Hunting is based on fighting and strategy. The fighting system is a classical round-based battle system; you choose between attacks, items, defense, skills and flee in each conflict. Totori isn’t really usable as a melee character and is set up more as supportive attacker – she can use her craft and items to heal, buff, debuff and deal damage. Her major attacks come at a price, as they require items which take lots of time or valuable items to make. This lack of melee and easy attacks doesn’t matter much though, as the different characters you meet can aid you during the game as members of your party (you can take up to two with you in the dungeon to even up the odds in battle). These secondary battle characters can also take hits from Totori via quick-time action events, jumping in to take damage if you so choose.
So now that you have collected all things you need plus a solid base for future project you head back to town, and your alchemy workshop. There you will asked if you want to move your collected items to the storage, you can agree or deny -then you will go to your synthesis pot to create the needed items with the gathered ingredients. An important thing to note is that you have to know a recipe to actually create any specific item. Even if the recipe is available it’s not always successful, as all items have certain percentage of failure – the only way to improve your odds of success is to gain experience and level up.
In creating and using an item, they all items have two common aspects; a quality and a trait. The quality should be self explanatory, and the traits are special effects (for example lp +10, meaning if the ingredient is used in any armor type item it will boost your life points by 10). You may also notice that each trait has a number after its name which indicates how much it will cost to use the trait in the final product. This ‘cost’ level determines how many traits you can use, a cost level of two will allow you to only use two points maximum in any combination. You couldn’t use a two-point trait, and one-point trait, as that would exceed your cost level.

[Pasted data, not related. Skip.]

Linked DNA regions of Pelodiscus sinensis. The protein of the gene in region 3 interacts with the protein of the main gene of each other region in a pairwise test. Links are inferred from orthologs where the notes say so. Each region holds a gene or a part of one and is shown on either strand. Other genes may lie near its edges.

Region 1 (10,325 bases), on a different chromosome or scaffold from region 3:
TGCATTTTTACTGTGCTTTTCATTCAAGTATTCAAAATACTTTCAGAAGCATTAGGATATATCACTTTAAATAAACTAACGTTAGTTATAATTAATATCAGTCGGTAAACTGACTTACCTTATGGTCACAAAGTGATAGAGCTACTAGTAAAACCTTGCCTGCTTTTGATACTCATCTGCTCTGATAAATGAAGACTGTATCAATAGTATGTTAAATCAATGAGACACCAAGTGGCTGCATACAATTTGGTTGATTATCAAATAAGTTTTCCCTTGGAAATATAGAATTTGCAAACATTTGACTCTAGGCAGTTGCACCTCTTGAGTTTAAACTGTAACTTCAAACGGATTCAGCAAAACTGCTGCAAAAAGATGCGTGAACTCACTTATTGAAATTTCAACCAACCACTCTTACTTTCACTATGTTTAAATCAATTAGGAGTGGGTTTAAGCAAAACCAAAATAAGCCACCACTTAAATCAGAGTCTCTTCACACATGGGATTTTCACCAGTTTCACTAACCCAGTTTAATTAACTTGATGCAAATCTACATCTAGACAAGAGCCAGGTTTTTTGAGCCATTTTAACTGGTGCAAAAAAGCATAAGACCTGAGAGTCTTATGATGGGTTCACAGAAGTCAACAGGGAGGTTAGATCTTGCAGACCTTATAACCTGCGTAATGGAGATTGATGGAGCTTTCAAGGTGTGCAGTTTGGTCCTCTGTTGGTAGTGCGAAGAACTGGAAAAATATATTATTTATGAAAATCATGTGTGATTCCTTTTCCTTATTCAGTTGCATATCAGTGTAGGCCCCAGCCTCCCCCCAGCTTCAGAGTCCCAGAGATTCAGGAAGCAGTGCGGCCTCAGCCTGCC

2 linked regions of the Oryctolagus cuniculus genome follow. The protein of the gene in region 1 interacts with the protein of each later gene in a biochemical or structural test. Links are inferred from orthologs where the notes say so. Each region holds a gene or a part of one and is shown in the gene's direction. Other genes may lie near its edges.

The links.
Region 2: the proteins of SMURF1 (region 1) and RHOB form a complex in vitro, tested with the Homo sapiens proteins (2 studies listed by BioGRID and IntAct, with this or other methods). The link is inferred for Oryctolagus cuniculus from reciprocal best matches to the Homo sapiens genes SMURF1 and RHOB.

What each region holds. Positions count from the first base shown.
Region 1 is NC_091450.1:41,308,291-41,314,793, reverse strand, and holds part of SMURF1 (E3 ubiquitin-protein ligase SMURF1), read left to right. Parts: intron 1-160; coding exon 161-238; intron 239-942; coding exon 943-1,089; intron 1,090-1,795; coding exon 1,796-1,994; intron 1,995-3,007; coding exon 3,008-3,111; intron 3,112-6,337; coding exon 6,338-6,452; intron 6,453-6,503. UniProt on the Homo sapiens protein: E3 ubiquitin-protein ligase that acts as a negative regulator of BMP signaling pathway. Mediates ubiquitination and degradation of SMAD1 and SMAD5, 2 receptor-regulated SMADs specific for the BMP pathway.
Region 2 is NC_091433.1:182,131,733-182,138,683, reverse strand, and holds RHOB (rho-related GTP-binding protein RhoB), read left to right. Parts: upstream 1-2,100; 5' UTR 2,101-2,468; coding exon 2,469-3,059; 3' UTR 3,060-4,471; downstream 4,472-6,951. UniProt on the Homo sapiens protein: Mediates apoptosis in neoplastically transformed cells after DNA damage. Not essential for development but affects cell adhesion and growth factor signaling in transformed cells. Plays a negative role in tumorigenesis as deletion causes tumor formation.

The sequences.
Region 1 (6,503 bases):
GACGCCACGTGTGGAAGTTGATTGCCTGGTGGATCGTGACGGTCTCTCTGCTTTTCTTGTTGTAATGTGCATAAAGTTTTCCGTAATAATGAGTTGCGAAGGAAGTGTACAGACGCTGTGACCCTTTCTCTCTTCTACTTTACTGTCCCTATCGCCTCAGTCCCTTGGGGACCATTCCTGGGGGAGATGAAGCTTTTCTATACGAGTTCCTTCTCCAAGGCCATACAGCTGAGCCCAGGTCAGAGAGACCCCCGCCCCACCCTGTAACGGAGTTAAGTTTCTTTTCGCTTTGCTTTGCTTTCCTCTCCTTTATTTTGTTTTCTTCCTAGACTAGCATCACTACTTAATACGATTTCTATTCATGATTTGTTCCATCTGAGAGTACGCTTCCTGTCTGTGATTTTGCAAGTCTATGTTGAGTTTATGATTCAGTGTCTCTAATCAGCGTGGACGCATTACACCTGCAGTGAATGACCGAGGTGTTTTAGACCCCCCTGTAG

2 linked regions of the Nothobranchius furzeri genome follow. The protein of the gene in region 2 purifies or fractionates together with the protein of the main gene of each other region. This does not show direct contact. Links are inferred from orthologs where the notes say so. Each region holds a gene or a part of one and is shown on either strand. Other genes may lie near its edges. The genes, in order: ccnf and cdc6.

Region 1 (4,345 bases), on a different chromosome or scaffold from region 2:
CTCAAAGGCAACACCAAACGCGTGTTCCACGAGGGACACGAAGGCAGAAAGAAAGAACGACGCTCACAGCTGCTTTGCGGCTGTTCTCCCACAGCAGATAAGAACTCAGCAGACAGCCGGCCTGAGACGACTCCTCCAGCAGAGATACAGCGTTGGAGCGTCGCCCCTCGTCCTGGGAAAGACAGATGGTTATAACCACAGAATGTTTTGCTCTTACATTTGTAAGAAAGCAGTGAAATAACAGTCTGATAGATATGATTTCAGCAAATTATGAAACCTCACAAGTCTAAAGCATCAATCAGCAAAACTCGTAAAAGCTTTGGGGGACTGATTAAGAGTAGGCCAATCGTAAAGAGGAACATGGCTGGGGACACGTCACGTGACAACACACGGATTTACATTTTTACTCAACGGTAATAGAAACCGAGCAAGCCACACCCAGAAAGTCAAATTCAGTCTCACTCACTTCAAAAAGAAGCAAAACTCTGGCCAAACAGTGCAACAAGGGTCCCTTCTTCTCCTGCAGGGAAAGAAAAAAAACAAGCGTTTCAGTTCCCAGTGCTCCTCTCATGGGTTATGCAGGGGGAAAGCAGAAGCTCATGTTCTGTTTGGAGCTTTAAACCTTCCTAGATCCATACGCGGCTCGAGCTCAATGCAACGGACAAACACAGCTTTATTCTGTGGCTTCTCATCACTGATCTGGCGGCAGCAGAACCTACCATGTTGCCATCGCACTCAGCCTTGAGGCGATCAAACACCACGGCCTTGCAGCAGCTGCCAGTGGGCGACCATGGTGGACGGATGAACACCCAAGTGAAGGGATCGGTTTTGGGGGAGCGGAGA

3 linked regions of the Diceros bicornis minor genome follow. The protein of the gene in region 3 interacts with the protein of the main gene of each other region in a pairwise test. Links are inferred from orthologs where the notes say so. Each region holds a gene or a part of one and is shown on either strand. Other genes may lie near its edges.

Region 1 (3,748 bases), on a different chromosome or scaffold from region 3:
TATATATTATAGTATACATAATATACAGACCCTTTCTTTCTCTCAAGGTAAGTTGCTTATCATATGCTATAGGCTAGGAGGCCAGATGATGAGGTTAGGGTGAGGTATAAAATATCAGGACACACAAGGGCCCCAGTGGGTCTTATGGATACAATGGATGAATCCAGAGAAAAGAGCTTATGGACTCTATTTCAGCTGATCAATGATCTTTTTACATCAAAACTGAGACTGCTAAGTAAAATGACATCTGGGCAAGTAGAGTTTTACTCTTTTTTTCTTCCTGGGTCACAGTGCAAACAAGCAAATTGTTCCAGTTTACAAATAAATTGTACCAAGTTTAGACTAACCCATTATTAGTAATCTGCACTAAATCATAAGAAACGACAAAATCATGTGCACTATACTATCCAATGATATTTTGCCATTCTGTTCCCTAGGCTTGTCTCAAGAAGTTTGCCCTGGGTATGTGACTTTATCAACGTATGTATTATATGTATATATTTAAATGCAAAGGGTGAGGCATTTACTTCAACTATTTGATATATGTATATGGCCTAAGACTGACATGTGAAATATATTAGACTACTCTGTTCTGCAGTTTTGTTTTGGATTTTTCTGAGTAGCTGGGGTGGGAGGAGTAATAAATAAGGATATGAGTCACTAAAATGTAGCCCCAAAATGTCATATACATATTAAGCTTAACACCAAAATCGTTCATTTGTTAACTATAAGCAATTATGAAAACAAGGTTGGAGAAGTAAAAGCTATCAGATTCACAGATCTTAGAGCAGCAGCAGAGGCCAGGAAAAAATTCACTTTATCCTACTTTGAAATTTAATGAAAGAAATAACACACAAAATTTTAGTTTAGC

After you’ve crafted the needed item you have to go back to a tavern to receive your reward. This process of getting and completing tasks for the tavern owner you stick to for around a month of in-game time, in order to trigger a story event. The deadline to get the money for your adventure up and you don’t have the needed money… no worries, though – as Totori’s disapproving sister ends up paying for it anyway. Off to Arland’s capital and the guild headquarters you go!
So now you travel to Arland , heading almost straight to the adventure guild. There you meet your self-proclaimed future rival Mimi Houllier von Schwarzlang, and a guild member who was a childhood friend of Rorolina’s will give you your license, and some help. Upon finding out you have nowhere to sleep since you forgot to book a hotel, she gives you a key to your mentor Rorolina’s workshop as a place to spend the night. The intro sequence plays and so you are finally in the meat of the game.